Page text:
Hard Truths Part II

As we discussed in part I, our exploration of pivotal life lessons continues below. These lessons often involve the more difficult truths that reveal themselves organically in the classroom—the teachings that might not necessarily be prescribed in the curriculum, but that can be just as influential and beneficial for adolescents.

 

You’ll attract more bees with honey than you will with vinegar

This metaphor will take a little bit of explanation for teens to truly grasp its meaning; however, the realization is crucial for middle and high schoolers as they begin to navigate their way into early adulthood. Essentially, the proverb encourages students to use kindness, camaraderie, and an agreeable demeanor to assuage an otherwise worthy opponent or adversary. In social situations, especially when power structures or supremacy is imbalanced, it is to one’s benefit to appease, mollify, and react calmly when confronted. Educators can help students to understand this by modeling communicative, persuasive, and argumentative techniques. In showing students how to “work” an adversary more easily by leading with an affable manner, teachers can subtly teach students how to manipulate situations where an imbalance of power might otherwise nullify the student’s position. This hard truth also reminds students of the intense effect that benevolence can have in easing a situation or decision. Adolescents begin to learn that, while we cannot necessarily control another’s decision or behavior, we can have a meaningful impact on how that person reacts to our position or behavior.

 

Adults, including parents and teachers, have made and will continue to make mistakes

It always amazes me to see a student’s reaction when I apologize, admit fault or wrongdoing, or disclose flaws or previous mistakes. Teachers are occasionally held up on an undeserving pedestal, where students unconsciously align that adult with an expectation of faultlessness. Students tend to forget that, just like their peers, we adults are human, too. Parents, teachers, and presumably all authority figures have experienced failures, made mistakes, admitted culpability, and faced blame or defeat. This hard truth is two-fold, really. Adolescents need to know that everyone, including adults and authority figures, have flaws and commit missteps—no one is perfect. They also need to expect that, although they will age, mature, and learn, they will never be immune to errors—we are all a constant work in progress. To help shatter the impossible ideology that anyone in authority should maintain a level of perfect, teachers should be prepared to readily admit their mistakes to students. If we lose our tempers, err in our instruction, or provide misinformation, we must humbly admit these mistakes and use it as a teachable moment. When students witness adults owning a mistake, they begin to realize that to err is to be human. We all have something to gain from admitting our shortcomings or mistakes.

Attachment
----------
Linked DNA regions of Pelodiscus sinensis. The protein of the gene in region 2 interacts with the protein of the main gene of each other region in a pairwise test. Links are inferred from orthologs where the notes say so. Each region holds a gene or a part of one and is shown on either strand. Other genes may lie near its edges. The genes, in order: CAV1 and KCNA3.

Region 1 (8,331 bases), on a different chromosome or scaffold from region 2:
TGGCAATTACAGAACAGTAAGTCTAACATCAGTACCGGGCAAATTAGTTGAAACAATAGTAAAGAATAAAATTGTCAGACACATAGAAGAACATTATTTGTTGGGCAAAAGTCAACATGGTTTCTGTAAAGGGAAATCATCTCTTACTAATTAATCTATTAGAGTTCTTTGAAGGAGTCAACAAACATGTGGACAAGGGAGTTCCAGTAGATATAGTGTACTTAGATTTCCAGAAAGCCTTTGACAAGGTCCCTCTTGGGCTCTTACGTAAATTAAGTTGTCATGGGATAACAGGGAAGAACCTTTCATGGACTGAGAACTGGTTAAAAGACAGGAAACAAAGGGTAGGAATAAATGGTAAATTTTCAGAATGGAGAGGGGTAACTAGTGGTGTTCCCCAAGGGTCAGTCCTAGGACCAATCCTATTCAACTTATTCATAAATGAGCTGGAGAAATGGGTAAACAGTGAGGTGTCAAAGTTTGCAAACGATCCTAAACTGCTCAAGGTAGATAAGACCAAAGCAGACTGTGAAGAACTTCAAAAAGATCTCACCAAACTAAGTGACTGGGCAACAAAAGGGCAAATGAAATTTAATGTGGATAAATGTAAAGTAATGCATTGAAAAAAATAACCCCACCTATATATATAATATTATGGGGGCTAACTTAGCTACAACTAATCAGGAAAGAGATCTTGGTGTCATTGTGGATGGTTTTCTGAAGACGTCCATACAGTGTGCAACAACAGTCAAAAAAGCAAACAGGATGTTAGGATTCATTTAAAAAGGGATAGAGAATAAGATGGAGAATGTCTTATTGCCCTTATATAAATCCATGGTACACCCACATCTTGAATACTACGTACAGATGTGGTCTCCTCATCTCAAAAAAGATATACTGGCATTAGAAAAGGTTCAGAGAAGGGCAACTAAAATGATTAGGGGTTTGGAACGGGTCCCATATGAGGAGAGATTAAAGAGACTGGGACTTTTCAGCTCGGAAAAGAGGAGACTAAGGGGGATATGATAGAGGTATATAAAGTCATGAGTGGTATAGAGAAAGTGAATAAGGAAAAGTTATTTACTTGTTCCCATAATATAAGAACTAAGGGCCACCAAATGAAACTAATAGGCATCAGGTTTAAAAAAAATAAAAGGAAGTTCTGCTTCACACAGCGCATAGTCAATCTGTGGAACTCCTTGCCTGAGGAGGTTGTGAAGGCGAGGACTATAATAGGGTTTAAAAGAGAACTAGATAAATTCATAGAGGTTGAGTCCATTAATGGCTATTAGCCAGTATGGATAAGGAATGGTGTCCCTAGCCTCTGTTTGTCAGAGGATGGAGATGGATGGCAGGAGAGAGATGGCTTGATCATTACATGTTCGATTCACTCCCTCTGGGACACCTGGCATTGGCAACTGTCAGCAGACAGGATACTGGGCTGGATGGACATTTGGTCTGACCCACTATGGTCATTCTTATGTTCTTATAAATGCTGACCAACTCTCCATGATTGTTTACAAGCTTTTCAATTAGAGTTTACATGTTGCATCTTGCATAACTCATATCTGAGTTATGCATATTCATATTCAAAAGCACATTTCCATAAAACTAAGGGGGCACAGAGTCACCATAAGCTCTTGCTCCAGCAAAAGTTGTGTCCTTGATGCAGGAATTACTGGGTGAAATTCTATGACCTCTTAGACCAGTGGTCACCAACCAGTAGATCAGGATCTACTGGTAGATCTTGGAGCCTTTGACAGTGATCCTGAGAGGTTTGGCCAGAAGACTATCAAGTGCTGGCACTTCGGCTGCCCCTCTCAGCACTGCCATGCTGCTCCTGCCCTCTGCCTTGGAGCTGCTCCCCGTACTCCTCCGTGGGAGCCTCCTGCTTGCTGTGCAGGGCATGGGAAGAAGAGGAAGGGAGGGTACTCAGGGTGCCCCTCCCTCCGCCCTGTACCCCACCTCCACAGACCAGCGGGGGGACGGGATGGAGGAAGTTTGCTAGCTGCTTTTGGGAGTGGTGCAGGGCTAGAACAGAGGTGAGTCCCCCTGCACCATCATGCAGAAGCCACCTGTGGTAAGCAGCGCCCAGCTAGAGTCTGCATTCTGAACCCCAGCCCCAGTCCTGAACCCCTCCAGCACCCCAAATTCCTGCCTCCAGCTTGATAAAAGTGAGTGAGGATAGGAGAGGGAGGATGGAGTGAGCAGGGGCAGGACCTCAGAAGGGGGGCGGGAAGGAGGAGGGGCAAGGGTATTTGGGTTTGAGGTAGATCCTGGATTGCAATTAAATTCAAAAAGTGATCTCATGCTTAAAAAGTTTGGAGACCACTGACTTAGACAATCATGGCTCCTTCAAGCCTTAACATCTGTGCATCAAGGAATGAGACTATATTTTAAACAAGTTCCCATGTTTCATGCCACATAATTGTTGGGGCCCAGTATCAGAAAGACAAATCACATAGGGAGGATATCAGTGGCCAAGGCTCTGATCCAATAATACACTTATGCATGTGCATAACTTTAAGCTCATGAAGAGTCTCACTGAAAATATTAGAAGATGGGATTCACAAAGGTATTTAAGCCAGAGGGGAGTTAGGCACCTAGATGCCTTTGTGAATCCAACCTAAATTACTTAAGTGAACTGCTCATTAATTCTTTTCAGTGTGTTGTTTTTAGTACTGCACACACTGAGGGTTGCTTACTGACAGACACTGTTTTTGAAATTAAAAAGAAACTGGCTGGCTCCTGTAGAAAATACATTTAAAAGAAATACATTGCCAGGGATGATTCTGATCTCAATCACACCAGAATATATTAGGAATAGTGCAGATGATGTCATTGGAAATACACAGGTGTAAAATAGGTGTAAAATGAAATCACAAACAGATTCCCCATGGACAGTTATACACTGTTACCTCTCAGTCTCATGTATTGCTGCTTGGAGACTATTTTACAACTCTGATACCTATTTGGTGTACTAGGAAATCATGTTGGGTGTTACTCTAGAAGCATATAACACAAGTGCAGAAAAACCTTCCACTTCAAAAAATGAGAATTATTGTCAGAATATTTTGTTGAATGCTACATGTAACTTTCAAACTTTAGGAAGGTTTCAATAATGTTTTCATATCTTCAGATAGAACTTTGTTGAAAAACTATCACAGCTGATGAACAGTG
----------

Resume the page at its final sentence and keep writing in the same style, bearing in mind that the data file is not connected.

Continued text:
Your talents and passions may not coincide—and that’s okay—but don’t abandon either one

Wouldn’t it be nice if the area in which we were gifted or talented was also one of our personal passions? If we could simply master whatever skill, talent, or subject piqued our interests? Well, yes, of course, but the world does not work that way. Middle schoolers and high schoolers are just beginning to uncover their tendencies as learners. They have just begun to understand their strengths and weaknesses, hobbies and interests. That said, it is an important lesson to learn that, while we should always follow our passions and strive to grow our interests, we should also keep a keen eye on our natural talents and areas of strength. What we love to do might not be our greatest strength, and that is okay. It is important for adolescents to foster a growth mindset, meaning that they continue to strategize and work towards their goals, no matter the obstacles or challenges. Similarly, high schoolers should especially try to capitalize on their natural talents, as these could impact college and career options shortly down the road.

Hard Truths Pt. 1